A few weeks ago, I had the opportunity to see some of the most beautiful illuminations from the Gladzor Gospels magnified in incredible detail. Part of my job as Loans Coordinator is to make sure our Head of Conservation, Chela Metzger, inspects the physical condition of all items that might go out on loan to other institutions for exhibits. In this case, Chela was testing the paint consolidation on a few of the leaves from the Gladzor Gospels in preparation for a potential loan in 2018.
For the past ten years, the Audiovisual Preservation Exchange program has been coordinated by graduate students and professors of New York University’s Moving Image Archiving and Preservation program (MIAP) to foster international collaboration and hands-on preservation projects with a variety of archives and collections.
As I’m sure everyone knows from dropping a book in the bathtub, getting paper wet can be bad. However, paper conservation often involves washing paper to help the object.
How do you transport over 140 pounds of supplies and equipment to Cuba to digitize nearly 70 year-old radio broadcasts that were recorded on an extremely fragile format, without the luxury of shipping services and with limited Internet access at your destination for troubleshooting?
Research. Planning. More planning. And developing some mad roadie packing skills.
Every day is preservation day at the UCLA Library. Preservation is written into our vision statement, and all of us work to make sure scholarship and heritage, no matter what the format, will remain accessible to the world.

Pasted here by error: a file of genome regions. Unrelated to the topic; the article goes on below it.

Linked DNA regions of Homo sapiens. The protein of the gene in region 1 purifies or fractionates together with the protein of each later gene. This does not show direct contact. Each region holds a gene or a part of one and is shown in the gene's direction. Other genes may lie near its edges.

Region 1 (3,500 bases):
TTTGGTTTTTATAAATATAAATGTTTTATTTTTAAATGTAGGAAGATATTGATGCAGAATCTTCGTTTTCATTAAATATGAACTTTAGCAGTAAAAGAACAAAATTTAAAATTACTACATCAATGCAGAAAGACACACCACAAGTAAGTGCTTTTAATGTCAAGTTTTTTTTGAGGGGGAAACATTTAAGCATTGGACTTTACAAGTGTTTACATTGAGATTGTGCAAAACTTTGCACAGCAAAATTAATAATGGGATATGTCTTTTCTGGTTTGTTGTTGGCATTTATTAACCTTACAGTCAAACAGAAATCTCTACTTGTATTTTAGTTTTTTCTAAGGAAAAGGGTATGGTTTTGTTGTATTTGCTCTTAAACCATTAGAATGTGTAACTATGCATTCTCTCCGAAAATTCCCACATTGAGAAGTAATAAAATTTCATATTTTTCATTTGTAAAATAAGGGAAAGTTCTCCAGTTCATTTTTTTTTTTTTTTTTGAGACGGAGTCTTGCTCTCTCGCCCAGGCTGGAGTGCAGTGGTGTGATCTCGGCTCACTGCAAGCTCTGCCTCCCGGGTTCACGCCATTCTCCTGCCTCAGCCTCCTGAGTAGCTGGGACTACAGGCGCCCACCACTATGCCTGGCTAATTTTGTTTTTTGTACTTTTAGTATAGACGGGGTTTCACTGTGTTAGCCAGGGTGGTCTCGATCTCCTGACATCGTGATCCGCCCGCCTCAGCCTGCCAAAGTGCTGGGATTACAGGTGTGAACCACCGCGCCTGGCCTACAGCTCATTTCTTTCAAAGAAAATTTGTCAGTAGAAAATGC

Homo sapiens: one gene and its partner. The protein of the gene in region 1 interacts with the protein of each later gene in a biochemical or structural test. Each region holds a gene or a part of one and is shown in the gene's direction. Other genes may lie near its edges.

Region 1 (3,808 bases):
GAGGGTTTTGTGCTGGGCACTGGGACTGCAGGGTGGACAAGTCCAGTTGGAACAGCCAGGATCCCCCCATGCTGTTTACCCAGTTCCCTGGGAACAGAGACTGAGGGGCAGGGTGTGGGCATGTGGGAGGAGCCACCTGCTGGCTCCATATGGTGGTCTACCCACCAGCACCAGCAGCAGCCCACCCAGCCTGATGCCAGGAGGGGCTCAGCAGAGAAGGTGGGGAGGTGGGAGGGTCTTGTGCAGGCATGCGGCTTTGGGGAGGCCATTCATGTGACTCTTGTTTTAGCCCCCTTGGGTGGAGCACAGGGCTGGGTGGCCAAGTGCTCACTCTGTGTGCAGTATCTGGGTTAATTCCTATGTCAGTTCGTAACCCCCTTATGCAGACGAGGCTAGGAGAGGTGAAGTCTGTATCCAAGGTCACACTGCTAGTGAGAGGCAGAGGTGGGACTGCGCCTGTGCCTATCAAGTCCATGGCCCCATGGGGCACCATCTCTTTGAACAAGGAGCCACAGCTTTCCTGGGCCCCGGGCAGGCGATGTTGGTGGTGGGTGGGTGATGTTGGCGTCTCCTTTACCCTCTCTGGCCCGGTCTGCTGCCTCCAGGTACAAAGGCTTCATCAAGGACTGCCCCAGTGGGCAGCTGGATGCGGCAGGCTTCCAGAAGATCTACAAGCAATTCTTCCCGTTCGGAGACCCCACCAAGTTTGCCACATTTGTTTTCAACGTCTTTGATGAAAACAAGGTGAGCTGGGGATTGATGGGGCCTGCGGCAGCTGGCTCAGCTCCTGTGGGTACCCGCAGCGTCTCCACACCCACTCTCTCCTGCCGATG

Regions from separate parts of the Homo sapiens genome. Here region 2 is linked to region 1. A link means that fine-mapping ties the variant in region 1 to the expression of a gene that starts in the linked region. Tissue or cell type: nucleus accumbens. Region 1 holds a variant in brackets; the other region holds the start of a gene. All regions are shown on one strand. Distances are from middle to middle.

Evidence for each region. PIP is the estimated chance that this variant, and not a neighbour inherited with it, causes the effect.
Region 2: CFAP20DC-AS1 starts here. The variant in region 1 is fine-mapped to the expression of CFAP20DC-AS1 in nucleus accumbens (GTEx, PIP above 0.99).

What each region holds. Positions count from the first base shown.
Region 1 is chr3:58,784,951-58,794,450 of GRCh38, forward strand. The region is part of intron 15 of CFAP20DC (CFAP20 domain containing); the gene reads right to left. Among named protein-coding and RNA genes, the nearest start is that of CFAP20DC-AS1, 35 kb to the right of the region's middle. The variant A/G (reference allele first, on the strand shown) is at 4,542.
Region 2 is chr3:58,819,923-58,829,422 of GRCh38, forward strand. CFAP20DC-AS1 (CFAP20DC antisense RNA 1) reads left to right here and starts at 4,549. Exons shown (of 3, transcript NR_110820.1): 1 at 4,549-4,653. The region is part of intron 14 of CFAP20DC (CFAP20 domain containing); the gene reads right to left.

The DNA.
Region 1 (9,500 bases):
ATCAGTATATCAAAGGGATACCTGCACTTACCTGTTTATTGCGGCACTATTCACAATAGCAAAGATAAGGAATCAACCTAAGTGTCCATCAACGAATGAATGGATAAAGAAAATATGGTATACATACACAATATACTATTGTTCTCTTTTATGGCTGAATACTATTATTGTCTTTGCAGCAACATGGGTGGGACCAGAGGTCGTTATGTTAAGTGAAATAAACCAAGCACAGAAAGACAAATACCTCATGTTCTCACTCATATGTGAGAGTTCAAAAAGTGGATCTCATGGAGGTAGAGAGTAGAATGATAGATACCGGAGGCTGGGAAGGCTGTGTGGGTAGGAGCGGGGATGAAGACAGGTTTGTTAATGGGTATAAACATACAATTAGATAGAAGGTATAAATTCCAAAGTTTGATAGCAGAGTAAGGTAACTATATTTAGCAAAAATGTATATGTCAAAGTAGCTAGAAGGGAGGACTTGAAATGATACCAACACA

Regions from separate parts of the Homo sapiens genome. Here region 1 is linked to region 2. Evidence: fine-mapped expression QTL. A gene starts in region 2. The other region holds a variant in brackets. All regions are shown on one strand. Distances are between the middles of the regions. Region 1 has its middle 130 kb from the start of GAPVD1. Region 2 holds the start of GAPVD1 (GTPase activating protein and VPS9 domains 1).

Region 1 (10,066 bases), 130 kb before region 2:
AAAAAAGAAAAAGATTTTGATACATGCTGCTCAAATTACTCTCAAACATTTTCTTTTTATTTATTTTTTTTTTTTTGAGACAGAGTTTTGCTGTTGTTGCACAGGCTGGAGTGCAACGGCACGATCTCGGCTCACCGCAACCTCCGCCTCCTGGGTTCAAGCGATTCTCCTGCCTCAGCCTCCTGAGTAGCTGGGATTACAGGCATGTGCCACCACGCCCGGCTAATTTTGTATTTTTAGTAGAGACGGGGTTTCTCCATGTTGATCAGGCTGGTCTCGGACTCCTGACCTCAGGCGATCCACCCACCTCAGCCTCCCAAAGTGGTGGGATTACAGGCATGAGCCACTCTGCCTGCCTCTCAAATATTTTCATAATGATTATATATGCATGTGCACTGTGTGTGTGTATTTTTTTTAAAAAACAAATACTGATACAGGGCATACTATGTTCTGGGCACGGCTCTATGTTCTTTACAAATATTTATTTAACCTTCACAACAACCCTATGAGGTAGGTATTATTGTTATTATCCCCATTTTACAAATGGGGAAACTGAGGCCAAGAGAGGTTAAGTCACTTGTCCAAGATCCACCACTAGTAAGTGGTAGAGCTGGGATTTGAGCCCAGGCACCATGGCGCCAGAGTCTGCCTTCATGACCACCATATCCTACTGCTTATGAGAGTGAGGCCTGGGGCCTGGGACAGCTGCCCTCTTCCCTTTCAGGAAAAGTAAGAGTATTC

This year’s American Library Association Preservation Week theme is textile preservation, and institutions around the world will be using the hashtag #preswk to talk about their preservation programs and services.
Curious about the process of book conservation treatment? Be sure to visit UCLA Library Special Collections this week for a flash exhibit featuring a recently completed book treatment! The exhibit includes the book, its new protective box, samples of materials used in the treatment, as well as photos and descriptions of various treatment steps.
In conservation we often work on objects that take our breath away. Many times its because they are amazing, sometimes its because they give off noxious fumes. My work on the Carrie F. Young Diploma from 1884 was both.
Early last year, I began working on digitization prep for what we at the Preservation Department refer to as the Hebraica Collection. Since I examine every book and look through many of them page by page, I’ve gotten to know the collection well and seen some interesting things. Surprises found inside the books have included two tiny keys, a long dead cockroach and lots of doodles and scribbles. Below are some examples of my favorite marginalia. The first image is of a book from 1766.
Wikipedia has an entry for Anthropodermic Bibliopegy, or the practice of binding books in human skin. A group of scholars and scientists have been working to test these books to see if they really are bound in human skin or not.